Amazon.com's Kindle Fire continues to feel the heat.
A day after Amazon said it would provide an over-the-air software update to its tablet one month after its release, customers say they're still miffed and note that the update won't fix the device's hardware issues, which include its small screen, lack of external volume controls and a poorly placed on/off button.
And interestingly, some buyers are viewing the need for a software update as an admission from Amazon that its first tablet is far from perfect.
Dan Karagozian of Glendale said he bought five Kindle Fires on Friday as Christmas presents after debating between Amazon's device and Barnes & Noble's Nook Tablet.
Now he's having second thoughts. The 53-year-old said he was enticed by the device's cloud feature, price and content offerings, but was upset that no one from Amazon mentioned to him that a software update was needed when he called customer service before placing his order. He called the update a "red flag."
"Yes? No? Who knows," he said about whether he made the right buy. "I think I made a good choice, but again, when the update stuff starts coming out, it makes you wonder."
Another Kindle Fire buyer wrote an email to me saying she was having a bit of buyer's remorse.
"I bought mine as soon as Amazon offered it, and received it on November 16, which means I have two days remaining to decide whether or not to keep it," the Huntington Beach resident said.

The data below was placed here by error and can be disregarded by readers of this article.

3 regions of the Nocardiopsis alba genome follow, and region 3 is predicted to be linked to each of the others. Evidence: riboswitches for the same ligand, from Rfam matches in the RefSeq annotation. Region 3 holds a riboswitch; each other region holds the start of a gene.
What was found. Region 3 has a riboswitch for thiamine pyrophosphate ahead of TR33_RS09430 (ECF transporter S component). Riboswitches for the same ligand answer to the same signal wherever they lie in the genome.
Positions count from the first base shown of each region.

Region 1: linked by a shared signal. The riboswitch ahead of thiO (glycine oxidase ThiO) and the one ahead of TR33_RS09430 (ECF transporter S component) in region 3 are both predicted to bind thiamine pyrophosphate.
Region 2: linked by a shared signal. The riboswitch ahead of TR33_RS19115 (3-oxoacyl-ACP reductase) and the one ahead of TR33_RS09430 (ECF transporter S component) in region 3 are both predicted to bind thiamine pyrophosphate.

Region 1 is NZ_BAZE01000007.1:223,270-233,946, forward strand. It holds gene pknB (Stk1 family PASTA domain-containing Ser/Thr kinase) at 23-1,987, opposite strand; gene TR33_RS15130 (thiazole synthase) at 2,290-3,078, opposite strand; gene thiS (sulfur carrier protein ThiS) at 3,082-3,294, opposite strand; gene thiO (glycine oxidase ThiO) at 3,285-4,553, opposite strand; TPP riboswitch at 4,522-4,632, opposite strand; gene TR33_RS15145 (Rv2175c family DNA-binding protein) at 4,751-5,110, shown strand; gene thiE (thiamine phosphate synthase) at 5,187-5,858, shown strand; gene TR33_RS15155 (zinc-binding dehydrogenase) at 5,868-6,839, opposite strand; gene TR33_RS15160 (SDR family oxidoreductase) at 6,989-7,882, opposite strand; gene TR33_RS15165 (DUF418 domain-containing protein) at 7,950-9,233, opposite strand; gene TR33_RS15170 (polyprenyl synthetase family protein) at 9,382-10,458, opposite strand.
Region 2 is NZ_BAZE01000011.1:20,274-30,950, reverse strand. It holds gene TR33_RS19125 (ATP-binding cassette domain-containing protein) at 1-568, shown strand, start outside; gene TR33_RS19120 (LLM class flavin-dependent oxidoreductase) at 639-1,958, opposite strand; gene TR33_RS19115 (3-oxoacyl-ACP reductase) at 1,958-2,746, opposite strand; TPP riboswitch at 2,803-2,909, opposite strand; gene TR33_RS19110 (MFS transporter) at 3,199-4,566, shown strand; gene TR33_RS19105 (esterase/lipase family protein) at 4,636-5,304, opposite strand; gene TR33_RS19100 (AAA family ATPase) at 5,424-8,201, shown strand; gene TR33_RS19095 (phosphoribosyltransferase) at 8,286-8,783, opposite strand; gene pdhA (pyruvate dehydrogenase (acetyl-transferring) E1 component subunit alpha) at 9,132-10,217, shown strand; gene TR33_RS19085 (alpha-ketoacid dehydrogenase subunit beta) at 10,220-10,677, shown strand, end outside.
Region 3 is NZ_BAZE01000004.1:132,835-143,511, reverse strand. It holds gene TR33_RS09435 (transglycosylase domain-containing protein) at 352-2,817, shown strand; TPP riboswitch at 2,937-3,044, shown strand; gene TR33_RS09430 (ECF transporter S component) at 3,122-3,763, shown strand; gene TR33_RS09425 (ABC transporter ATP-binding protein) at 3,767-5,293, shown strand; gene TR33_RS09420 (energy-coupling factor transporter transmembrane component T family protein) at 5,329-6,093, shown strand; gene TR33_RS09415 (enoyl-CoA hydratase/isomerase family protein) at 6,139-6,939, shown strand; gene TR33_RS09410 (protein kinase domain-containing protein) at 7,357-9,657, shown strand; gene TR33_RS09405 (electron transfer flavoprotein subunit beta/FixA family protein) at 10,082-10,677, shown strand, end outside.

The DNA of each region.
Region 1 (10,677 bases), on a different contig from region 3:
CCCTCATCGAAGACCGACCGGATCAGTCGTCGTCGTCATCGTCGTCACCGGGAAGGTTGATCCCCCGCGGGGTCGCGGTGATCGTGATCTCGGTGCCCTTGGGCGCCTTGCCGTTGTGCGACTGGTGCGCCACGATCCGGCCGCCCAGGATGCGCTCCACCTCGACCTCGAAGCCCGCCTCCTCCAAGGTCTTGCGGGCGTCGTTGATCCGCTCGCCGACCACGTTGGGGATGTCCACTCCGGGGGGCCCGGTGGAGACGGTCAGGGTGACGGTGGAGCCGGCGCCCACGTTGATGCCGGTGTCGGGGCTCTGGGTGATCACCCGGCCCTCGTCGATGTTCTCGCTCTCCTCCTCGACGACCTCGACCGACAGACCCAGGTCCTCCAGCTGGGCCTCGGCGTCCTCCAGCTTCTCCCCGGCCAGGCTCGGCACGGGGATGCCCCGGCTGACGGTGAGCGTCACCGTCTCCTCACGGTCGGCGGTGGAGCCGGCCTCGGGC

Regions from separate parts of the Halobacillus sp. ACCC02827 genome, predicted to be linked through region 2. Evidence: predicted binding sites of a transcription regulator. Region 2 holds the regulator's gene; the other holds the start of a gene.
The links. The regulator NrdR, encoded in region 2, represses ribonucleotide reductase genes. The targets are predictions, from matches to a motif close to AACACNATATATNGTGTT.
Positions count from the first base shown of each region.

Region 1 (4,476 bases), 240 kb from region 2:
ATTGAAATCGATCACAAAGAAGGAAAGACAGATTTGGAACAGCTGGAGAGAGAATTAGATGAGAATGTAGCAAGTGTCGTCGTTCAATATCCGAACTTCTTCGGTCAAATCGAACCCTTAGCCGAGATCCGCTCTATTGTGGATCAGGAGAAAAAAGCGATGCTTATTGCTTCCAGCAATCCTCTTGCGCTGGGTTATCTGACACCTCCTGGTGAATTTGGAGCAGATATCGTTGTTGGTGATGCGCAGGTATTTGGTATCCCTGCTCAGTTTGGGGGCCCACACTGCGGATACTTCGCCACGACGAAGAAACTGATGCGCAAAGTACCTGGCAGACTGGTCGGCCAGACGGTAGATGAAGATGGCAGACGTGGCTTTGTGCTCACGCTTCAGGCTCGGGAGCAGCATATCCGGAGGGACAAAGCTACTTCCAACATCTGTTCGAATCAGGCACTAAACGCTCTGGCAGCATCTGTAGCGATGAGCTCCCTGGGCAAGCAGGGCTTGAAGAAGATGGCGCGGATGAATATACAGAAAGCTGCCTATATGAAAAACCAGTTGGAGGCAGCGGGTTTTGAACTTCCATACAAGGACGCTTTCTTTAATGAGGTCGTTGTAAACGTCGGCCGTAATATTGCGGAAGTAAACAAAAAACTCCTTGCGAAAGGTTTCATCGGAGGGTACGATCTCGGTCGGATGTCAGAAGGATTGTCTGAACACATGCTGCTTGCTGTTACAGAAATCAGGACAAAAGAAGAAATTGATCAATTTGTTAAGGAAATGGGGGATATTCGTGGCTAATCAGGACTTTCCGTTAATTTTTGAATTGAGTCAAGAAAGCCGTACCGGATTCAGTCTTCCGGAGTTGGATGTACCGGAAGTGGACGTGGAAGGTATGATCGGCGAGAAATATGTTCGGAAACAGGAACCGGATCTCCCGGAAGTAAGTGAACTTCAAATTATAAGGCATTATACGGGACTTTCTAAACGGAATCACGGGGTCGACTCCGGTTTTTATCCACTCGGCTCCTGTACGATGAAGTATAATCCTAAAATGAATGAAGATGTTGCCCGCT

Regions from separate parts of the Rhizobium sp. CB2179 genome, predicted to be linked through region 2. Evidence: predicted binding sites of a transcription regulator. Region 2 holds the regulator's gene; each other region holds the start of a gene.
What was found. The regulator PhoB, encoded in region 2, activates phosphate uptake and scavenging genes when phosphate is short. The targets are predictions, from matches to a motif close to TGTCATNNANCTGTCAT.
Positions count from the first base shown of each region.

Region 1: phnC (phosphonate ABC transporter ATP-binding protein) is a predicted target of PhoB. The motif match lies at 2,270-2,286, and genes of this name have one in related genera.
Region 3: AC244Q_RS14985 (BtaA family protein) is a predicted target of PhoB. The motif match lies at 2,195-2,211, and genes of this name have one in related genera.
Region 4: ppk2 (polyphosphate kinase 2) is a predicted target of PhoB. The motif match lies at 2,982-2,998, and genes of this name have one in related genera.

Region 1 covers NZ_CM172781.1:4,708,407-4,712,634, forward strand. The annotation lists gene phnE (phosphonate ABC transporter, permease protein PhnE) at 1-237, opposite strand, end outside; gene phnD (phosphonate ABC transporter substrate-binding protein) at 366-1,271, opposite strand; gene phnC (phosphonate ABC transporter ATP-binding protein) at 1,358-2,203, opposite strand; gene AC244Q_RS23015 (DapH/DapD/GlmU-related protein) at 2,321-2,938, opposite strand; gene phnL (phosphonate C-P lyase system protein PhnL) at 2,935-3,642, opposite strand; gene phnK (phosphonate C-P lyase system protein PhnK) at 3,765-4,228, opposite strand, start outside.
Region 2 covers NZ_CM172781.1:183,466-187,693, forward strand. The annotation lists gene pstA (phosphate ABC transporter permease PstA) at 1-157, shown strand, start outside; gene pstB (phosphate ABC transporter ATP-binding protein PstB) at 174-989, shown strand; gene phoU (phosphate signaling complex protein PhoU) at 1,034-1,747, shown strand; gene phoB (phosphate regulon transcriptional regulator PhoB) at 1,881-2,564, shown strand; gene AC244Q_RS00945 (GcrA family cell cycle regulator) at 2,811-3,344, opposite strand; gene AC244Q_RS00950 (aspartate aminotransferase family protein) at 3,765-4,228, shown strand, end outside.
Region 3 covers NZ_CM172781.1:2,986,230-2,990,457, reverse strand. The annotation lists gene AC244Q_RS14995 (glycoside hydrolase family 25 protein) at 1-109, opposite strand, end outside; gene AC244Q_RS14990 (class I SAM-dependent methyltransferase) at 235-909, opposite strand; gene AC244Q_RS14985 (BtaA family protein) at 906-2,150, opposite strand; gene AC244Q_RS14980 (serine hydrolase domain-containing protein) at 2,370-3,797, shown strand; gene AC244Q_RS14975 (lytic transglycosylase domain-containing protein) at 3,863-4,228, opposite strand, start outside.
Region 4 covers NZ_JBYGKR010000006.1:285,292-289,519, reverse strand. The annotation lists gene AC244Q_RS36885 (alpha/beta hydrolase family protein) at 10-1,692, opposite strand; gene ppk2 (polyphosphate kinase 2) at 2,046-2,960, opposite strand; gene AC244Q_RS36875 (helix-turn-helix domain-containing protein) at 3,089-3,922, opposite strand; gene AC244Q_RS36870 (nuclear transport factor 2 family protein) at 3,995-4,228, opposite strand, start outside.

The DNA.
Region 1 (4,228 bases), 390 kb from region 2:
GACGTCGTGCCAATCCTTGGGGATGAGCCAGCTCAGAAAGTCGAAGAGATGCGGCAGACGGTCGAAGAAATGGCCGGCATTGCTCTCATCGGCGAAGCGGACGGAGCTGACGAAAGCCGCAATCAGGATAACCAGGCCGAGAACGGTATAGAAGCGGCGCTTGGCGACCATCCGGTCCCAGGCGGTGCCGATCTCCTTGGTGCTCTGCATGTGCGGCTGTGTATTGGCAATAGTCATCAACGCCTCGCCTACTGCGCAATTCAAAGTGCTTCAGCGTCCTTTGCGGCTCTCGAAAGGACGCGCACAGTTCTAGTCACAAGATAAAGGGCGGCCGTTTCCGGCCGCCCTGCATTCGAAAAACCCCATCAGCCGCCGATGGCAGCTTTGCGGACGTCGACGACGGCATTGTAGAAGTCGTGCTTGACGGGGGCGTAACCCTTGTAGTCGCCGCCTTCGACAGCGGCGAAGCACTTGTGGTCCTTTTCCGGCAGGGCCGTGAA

Ralph Kaye, a reader from Torrance, said he and his wife were worried about buying a Kindle Fire because of rumors that Amazon may release a 2.0 version as soon as next spring to make up for the flaws in its first-generation model.
"I would not feel very good about buying a machine which will be an older model in a couple of months," said Kaye, 69.
But despite concerns from shoppers and some analysts, other tech industry watchers are more bullish. In a note to investors Tuesday, Goldman Sachs analyst Heather Bellini said she expected the Kindle Fire to make Amazon an even more prominent company and predicted Kindle Fire sales would reach 6 million units in its first quarter of release.
"In our view, the company's evolutionary cycle will continue at a frenzied pace, and it is only over the next few years that we will truly be able to see the value that can be derived," she said. "Add to this the introduction of the Kindle Fire (U.S. only) in November of this year, where we expect 50% conversion rates, and that will only further engrain Amazon into its customers' minds."
Despite the Kindle Fire's flaws, Bellini noted that shoppers have rapidly adopted Amazon's first tablet -- a feat that "does not surprise us."
"While the Kindle Fire certainly doesn’t have the breadth of functionality of the iPad (no camera or microphone, shorter battery life and less memory), it does a few things very well, which just happen to be the few actions that users utilize the tablet form factor most often for, in our view," she said.
How do you like your Kindle Fire? Are the negative reviews making you reconsider a Nook Tablet or causing you to shell out for Apple's iPad? Check out some Times reviews of various tablets below.
Barnes & Noble Nook Tablet review [video]
Amazon Kindle Fire review [video]
Review: A look at Apple's iPad2
-- Andrea Chang
Photo: A Kindle Fire at a Best Buy store in Los Angeles in November. Credit: Lawrence K. Ho / Los Angeles Times